The Metro Nashville school board is supporting Metro government’s proposed “sanctuary city” policy despite a growing chorus of opposition.
The board sent a letter to the Metro Council this week encouraging passage of the ordinance, which was approved on a second reading Tuesday and will be up for a final vote next month. The ordinance would restrict local cooperation with federal immigration officials.
“We celebrate the diversity in our schools and want them to be safe places for our students and families,” school board chair Anna Shepherd told The Tennessee Star Thursday. “Most of them are fleeing drug wars and/or civil wars and want better for their families just as our ancestors did.”
Nashville Mayor Megan Barry, whose left-wing, open borders, pro-illegal immigrant political philosophy is in line with the ordinance, has worked closely with the Metro Nashville school board since she was elected in 2015. When the search for a new director of schools stalled in 2016, Barry asserted a leadership role in the search process that ended in the appointment of Shawn Joseph to that position in May 2016.
In the letter to Metro Council sent on behalf of the board, Shepherd voiced concerns about illegal immigrant families who are hesitant to enroll their children in school and are too fearful of deportation to call the police to report crimes or visit the public health department. She wrote:
As educators, we know that the security, well-being, and academic success of our students is determined in large part by what happens in their lives outside of the school grounds. There is a growing body of empirical evidence on the adverse effects of forced parent-child separation like deportation on children’s health and that the exposure to prolonged and unmitigated fear and anxiety, known as toxic stress, related to the deportation of a loved one interferes with the development of children’s bodies and brains. Our city agencies and local taxpayer resources should not be used to help separate Nashville families.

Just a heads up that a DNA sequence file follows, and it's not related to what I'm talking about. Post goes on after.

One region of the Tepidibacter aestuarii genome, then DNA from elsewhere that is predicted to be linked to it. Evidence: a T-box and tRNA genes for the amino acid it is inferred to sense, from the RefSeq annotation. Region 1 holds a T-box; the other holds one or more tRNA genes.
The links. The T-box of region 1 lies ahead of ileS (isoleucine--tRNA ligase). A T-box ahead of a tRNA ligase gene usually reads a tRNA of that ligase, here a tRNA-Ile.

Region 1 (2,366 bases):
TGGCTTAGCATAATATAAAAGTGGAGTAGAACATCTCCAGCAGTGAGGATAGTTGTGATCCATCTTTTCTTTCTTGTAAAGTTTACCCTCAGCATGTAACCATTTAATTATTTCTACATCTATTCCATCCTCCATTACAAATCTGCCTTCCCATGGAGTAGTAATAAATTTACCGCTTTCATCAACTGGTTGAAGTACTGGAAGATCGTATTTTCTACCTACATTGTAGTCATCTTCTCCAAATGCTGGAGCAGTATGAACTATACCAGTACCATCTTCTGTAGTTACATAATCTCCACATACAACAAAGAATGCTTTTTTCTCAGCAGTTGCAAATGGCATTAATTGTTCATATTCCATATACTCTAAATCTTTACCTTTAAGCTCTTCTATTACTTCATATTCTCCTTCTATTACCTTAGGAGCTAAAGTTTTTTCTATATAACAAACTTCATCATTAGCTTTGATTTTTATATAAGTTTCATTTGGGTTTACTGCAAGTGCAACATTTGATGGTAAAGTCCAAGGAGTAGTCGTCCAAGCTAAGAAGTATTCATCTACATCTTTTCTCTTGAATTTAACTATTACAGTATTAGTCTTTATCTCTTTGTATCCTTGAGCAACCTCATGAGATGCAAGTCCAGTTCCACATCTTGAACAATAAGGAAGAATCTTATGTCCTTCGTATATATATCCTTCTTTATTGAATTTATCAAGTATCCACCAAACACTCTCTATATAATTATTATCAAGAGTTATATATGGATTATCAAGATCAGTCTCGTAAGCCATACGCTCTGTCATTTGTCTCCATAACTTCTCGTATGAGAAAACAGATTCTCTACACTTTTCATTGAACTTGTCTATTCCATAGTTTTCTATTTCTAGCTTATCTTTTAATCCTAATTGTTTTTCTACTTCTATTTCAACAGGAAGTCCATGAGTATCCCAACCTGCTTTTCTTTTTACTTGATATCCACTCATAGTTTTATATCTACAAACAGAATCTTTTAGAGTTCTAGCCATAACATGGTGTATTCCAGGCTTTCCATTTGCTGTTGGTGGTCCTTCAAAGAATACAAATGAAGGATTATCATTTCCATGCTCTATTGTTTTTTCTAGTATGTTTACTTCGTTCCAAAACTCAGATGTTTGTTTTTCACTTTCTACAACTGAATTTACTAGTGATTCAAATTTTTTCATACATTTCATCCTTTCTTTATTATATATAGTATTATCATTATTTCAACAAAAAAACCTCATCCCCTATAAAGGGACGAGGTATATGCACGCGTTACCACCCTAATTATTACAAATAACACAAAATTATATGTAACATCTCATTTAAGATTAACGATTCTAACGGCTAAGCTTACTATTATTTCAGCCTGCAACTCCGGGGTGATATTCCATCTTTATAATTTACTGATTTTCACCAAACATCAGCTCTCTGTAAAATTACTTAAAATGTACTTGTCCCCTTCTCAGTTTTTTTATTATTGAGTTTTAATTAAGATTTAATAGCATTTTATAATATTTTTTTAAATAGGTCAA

Shepherd closed the letter by saying that support for the ordinance is needed to “restore trust in our city.”
Metro Nashville Public Schools has the highest number of students in the state who require special instruction to learn English. During the 2015-2016 school year, the district had nearly 15,000 EL students, making up 17.6 percent of the district’s student population, according to the Tennessee Department of Education. Those students include refugees and other immigrants here legally, as well as students here illegally.
Schools are required by the 1982 Supreme Court ruling in Plyler v. Doe to offer a free K-12 public education to all students regardless of immigration status, which has kept schools across the country from inquiring about immigration status. However, the ruling has not been applied to students’ lives off school grounds.
In December, the Metro Nashville school board passed a resolution declaring that all K-12 schools, early education centers, adult schools and parent centers are to be “safe zones” for immigrant students and their families. The resolution also stated an intention to ensure “that schools become a resource center for District students and their families impacted by immigration enforcement.” The resolution said that the total illegal immigration population in Davidson County is estimated at 33,000.
Drafters of the proposed Metro Nashville ordinance say it would not violate the law. The ordinance bars using local government funds, resources, or facilities to help with immigration enforcement “unless such assistance is required by federal or state law or by a court order.” But critics say its obstinate tone would in effect make Nashville a sanctuary city for illegal immigrants because state and federal laws require the sharing of information.
State Senator Jim Tracy (R-Shelbyville) and former state Rep. Joe Carr are among those speaking out against the ordinance. The Davidson County Republican Party has been encouraging people to call their city council representative to voice opposition.
While supporters of such policies say illegal immigrants should never be made to experience fear about their status, commentator Michael Cutler told The Star in March that immigrants should be afraid if they have broken the law by entering the country without permission. Cutler, a retired senior special agent with the former Immigration and Naturalization Service (INS), said there are already protections for those who are victims of crime and so that’s not a valid excuse to undermine enforcement of immigration laws.
Cutler also said it makes no sense to set up extensive screening measures at airports, only to then act as if people sneaking across the border is no problem. Cutler said strengthened enforcement is needed to better address drug trafficking, terrorism and other crimes.